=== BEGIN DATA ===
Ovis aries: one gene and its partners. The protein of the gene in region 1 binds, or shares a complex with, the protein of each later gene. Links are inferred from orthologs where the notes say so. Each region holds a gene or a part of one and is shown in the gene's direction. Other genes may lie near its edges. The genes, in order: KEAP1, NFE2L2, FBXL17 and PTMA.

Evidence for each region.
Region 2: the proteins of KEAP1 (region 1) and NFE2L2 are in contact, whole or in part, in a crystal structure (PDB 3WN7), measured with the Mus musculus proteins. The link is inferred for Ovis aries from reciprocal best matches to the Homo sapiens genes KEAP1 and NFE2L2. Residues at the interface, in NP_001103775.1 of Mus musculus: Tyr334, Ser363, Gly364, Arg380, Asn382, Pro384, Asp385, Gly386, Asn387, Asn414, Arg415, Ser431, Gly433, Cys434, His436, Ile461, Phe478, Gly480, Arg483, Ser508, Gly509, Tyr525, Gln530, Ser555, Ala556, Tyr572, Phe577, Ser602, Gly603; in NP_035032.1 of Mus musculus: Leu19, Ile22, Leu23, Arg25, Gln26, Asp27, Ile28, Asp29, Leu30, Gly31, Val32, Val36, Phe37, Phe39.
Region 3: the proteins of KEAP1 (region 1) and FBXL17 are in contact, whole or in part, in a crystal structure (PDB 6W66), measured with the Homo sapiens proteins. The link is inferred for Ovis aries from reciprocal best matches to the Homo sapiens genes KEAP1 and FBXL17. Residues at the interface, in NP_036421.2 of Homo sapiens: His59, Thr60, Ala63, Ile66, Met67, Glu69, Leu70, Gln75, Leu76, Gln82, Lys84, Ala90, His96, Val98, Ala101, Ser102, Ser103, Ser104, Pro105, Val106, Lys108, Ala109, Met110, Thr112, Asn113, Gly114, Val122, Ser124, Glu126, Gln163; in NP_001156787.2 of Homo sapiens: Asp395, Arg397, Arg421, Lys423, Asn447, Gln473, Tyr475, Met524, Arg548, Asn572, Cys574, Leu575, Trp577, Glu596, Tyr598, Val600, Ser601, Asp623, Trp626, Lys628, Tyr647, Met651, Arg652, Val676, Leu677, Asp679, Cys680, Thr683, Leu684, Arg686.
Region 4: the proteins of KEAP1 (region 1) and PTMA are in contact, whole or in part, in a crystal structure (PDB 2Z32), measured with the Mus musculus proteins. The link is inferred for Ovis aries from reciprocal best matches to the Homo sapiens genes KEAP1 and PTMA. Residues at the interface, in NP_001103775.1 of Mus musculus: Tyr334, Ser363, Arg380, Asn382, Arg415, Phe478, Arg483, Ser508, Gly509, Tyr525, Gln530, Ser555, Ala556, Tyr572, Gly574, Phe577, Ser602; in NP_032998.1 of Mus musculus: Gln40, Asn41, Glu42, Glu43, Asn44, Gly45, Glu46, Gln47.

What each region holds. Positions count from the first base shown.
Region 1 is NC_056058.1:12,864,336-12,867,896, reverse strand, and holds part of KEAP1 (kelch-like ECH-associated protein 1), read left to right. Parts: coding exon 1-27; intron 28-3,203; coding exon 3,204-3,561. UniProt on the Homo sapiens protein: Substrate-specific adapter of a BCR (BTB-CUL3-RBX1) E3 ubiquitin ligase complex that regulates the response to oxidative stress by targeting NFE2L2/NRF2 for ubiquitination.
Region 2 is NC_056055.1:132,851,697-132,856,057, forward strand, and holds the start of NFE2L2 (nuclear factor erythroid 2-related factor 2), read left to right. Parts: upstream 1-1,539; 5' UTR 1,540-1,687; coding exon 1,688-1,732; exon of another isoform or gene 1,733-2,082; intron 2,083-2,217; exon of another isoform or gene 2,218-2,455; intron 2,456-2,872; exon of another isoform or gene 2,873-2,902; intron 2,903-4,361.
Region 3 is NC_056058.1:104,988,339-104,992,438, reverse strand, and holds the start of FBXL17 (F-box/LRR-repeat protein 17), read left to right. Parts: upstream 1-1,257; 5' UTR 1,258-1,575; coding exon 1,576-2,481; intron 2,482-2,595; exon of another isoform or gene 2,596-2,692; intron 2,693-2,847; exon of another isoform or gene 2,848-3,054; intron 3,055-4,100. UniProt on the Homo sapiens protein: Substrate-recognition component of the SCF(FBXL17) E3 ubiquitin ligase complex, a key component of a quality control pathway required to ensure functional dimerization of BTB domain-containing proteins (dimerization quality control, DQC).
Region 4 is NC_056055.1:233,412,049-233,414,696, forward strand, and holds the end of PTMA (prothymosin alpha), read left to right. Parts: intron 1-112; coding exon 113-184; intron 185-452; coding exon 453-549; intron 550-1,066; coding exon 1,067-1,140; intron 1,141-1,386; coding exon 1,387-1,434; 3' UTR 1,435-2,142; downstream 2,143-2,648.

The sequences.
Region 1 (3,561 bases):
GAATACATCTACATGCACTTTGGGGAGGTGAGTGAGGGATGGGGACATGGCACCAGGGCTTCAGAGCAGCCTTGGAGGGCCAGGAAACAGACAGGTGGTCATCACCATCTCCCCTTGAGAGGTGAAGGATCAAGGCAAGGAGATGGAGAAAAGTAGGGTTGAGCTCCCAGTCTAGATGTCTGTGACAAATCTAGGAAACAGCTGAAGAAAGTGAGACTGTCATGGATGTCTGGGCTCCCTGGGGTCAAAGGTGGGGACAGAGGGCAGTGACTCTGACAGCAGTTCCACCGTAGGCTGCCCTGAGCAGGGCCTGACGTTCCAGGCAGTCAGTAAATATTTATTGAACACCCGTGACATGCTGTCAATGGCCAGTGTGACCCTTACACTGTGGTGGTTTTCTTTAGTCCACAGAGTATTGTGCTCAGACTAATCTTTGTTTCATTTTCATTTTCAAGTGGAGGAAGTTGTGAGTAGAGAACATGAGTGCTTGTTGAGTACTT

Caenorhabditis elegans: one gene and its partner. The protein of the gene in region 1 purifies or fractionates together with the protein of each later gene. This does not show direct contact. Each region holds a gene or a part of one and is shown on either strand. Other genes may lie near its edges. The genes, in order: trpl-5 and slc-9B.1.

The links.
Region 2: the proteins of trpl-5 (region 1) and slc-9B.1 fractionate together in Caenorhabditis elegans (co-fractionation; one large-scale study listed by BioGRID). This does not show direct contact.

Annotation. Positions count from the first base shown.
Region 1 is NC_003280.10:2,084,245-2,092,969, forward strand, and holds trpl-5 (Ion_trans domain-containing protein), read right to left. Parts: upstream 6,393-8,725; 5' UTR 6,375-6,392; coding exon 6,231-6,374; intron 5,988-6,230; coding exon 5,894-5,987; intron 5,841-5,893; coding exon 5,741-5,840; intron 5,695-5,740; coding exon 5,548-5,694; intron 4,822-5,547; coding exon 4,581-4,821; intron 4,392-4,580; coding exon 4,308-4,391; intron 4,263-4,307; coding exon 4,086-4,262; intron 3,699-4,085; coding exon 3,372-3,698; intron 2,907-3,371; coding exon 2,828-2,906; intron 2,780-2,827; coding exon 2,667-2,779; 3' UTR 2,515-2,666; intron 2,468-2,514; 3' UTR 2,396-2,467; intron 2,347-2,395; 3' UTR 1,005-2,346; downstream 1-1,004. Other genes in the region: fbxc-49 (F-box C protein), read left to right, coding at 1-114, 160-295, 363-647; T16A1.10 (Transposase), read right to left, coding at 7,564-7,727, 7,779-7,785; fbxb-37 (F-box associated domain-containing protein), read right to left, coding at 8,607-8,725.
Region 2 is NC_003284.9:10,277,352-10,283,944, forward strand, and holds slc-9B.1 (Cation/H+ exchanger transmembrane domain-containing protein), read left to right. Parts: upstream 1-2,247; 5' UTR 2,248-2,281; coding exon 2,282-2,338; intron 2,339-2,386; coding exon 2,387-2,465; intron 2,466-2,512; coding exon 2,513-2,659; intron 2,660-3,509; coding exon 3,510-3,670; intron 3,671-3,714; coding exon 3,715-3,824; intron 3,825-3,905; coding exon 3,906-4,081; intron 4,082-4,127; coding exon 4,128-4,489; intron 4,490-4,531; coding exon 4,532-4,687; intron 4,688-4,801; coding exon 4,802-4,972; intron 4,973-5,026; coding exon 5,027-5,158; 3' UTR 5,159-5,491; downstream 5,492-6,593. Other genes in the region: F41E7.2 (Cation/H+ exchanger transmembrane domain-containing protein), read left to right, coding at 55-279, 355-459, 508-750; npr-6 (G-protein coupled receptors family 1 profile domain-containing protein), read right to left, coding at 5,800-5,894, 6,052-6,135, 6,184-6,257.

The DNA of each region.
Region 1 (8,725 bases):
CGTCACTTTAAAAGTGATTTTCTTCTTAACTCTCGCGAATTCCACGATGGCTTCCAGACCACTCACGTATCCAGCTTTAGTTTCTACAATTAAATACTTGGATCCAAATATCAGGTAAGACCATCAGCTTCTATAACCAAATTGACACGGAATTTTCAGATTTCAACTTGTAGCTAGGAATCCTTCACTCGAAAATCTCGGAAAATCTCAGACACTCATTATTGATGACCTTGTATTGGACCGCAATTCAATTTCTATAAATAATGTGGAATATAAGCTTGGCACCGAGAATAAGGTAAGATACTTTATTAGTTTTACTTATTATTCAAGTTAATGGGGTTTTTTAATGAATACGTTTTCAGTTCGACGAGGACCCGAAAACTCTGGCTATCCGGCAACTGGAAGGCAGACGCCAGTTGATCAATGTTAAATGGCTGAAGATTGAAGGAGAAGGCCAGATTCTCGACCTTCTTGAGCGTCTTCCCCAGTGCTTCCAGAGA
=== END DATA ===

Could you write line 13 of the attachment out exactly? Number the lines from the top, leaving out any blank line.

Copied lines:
GAATACATCTACATGCACTTTGGGGAGGTGAGTGAGGGATGGGGACATGGCACCAGGGCTTCAGAGCAGCCTTGGAGGGCCAGGAAACAGACAGGTGGTCATCACCATCTCCCCTTGAGAGGTGAAGGATCAAGGCAAGGAGATGGAGAAAAGTAGGGTTGAGCTCCCAGTCTAGATGTCTGTGACAAATCTAGGAAACAGCTGAAGAAAGTGAGACTGTCATGGATGTCTGGGCTCCCTGGGGTCAAAGGTGGGGACAGAGGGCAGTGACTCTGACAGCAGTTCCACCGTAGGCTGCCCTGAGCAGGGCCTGACGTTCCAGGCAGTCAGTAAATATTTATTGAACACCCGTGACATGCTGTCAATGGCCAGTGTGACCCTTACACTGTGGTGGTTTTCTTTAGTCCACAGAGTATTGTGCTCAGACTAATCTTTGTTTCATTTTCATTTTCAAGTGGAGGAAGTTGTGAGTAGAGAACATGAGTGCTTGTTGAGTACTT